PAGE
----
Wes Welker (WR – NE): Okay I get it Wes Welker is Tom Brady’s bread and butter and he’s the reason their offense operates on third and short. What he is not though is the Meat and Potatoes of the Patriot’s offense. That distinction goes to the connection between Tom Brady and Randy Moss. I saw three things in the Pats week 2 game: Randy Moss make one handed TD catches look easy, Aaron Hernandez emerge as a third receiving threat, and Wes Welker getting the endzone for the third time this year. I don’t think Welker will continue to put up Touchdowns making him a serviceable WR2, but if you can move him for a better piece do so and do it quick before he returns to his 9 catches for 78 yards weekly stat lines.
     What’s he worth at the poker table: Look to move Welker for a RB with great upside like McFadden or Bradshaw or another WR more destine for the end zone.

Shonn Greene (RB –NYJ): After a terrible week 1 for fantasy owners, Greene came back in a timeshare with LT. I think Tomlinson will continue to be involved, but I think Greene will get 13-18 touches per game and the goal line work which still makes him the more valuable back in the long run. If acquired at the right price Greene could be a key part of Fantasy team looking to build a championship roster.
     What’s he worth at the poker table: If you can get Greene without giving up elite talent, he’s worth it. He’s not going to turn into Ray Rice but I don’t think you can call him a bust just yet. Be willing to move a QB2 or WR2 for him in the right trade.

Joe Flacco (QB – BAL): I was never one to be Wacco for Flacco, but I did think he would be a serviceable starting QB in 12 team leagues. He’s started out with two terrible games, but I think BAL will give him better protection and easy dump off’s Ray Rice to open up his ability to throw the ball down field.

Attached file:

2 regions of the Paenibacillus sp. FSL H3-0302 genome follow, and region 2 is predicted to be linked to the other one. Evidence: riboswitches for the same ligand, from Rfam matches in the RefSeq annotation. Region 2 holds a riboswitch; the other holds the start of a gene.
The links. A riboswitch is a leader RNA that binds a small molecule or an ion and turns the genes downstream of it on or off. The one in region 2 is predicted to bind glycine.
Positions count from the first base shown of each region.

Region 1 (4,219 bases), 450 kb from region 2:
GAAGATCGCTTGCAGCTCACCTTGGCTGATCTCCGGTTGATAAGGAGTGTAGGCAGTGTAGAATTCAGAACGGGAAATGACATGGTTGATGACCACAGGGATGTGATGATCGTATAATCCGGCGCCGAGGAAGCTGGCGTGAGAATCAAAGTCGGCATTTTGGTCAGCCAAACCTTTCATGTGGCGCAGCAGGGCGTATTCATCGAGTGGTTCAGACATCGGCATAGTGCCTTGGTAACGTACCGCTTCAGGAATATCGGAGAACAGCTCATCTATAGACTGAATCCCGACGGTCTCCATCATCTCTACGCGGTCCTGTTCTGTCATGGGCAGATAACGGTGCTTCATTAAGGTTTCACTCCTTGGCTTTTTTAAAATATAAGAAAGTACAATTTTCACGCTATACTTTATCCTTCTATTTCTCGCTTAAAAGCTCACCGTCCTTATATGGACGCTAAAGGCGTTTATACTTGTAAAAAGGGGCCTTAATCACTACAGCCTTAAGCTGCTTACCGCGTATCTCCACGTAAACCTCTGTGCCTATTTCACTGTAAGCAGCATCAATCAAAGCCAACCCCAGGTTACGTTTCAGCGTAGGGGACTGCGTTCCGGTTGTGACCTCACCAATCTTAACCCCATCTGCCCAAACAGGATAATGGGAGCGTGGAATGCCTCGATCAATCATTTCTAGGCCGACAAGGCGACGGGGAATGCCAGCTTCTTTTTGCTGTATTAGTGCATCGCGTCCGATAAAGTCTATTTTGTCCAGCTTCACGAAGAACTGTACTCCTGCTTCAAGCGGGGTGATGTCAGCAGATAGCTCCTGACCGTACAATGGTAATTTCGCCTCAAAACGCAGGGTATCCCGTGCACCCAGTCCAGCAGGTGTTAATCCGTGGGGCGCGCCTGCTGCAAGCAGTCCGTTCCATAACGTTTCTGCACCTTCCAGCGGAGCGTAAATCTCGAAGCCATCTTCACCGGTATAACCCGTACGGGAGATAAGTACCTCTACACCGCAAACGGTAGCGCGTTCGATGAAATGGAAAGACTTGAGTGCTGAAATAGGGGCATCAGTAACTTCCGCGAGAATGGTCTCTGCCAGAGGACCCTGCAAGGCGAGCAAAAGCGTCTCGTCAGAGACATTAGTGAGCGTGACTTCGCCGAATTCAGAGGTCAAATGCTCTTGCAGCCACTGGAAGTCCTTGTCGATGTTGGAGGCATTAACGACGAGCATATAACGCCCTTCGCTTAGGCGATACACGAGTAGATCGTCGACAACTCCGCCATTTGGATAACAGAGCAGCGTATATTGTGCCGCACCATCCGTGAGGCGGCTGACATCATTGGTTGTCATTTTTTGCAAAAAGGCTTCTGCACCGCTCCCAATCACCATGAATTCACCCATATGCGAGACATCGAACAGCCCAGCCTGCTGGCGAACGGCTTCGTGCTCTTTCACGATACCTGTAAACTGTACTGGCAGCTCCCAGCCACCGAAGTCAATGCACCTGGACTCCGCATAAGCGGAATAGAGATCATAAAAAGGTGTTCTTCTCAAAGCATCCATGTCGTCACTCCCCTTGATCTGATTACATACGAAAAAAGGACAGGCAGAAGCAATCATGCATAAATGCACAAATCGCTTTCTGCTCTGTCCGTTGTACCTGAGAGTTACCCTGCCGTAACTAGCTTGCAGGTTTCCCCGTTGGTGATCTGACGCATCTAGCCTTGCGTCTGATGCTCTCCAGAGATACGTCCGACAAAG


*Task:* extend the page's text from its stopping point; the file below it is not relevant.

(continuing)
What’s he worth at the poker table: If you don’t have an elite QB, getting Flacco at what should be his low point might not be a bad option for the long haul. Look to trade your third RB or WR if you feel you have good replacements on the bench.

Colston has great hands, huge biceps, and enormous potential
Marques Colston (WR- NO): Colston’s numbers after two weeks are not flattering (10 catches 129 yards 0TD), but Colston is the go to guy in the Saints offense and with Reggie Bush being out there are more receptions to be distributed among the Saints wideouts. Colston will be a beneficiary of that and is a matchup nightmare for smaller DBs.
     What’s he worth at the poker table: Colston has elite WR potential and I would target whatever weakness a Colston owner might have.

Kyle Orton (QB – DEN): Do I think Kyle Orton will throw for 300yards a game? No. Do I think Kyle Orton is in a great system for a passer? Yes and that’s what matters for fantasy owners. Kyle Orton was a sleeper QB for me last year and in his second year in Denver he is beginning to show that he understands the system (67.4% completion percentage and 103.9 QB Rating). He has a group of young WR that appear ready to accept the challenge of replacing the production of Brandon Marshall without the Diva attitude. Look for Orton to be a top 12 and maybe even top 10 Quarterback by season’s end making him a serviceable guy with the right matchup or even a borderline weekly starter.
     What’s he worth at the poker table: Depending on your needs at QB and depth at other positions Orton could be worth anywhere from a bench player with good potential to a WR2/RB2.